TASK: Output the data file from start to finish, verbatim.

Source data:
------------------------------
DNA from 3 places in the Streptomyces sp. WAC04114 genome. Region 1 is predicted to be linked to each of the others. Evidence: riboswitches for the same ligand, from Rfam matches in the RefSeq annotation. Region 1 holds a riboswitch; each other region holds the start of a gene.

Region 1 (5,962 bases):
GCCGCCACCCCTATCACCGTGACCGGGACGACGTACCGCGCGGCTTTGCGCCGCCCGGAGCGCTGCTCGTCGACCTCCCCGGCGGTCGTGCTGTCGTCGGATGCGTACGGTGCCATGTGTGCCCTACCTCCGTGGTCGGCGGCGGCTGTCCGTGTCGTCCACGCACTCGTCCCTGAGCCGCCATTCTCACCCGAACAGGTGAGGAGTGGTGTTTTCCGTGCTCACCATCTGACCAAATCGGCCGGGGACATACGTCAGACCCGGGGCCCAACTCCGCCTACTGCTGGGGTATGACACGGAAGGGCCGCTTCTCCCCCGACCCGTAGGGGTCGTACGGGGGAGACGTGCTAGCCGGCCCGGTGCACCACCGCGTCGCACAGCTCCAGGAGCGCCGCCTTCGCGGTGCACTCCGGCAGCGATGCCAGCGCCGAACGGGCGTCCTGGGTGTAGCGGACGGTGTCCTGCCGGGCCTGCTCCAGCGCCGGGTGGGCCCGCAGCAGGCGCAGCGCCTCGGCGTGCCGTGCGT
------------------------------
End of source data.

DNA from 3 places in the Streptomyces sp. WAC04114 genome. Region 1 is predicted to be linked to each of the others. Evidence: riboswitches for the same ligand, from Rfam matches in the RefSeq annotation. Region 1 holds a riboswitch; each other region holds the start of a gene.

Region 1 (5,962 bases):
GCCGCCACCCCTATCACCGTGACCGGGACGACGTACCGCGCGGCTTTGCGCCGCCCGGAGCGCTGCTCGTCGACCTCCCCGGCGGTCGTGCTGTCGTCGGATGCGTACGGTGCCATGTGTGCCCTACCTCCGTGGTCGGCGGCGGCTGTCCGTGTCGTCCACGCACTCGTCCCTGAGCCGCCATTCTCACCCGAACAGGTGAGGAGTGGTGTTTTCCGTGCTCACCATCTGACCAAATCGGCCGGGGACATACGTCAGACCCGGGGCCCAACTCCGCCTACTGCTGGGGTATGACACGGAAGGGCCGCTTCTCCCCCGACCCGTAGGGGTCGTACGGGGGAGACGTGCTAGCCGGCCCGGTGCACCACCGCGTCGCACAGCTCCAGGAGCGCCGCCTTCGCGGTGCACTCCGGCAGCGATGCCAGCGCCGAACGGGCGTCCTGGGTGTAGCGGACGGTGTCCTGCCGGGCCTGCTCCAGCGCCGGGTGGGCCCGCAGCAGGCGCAGCGCCTCGGCGTGCCGTGCGT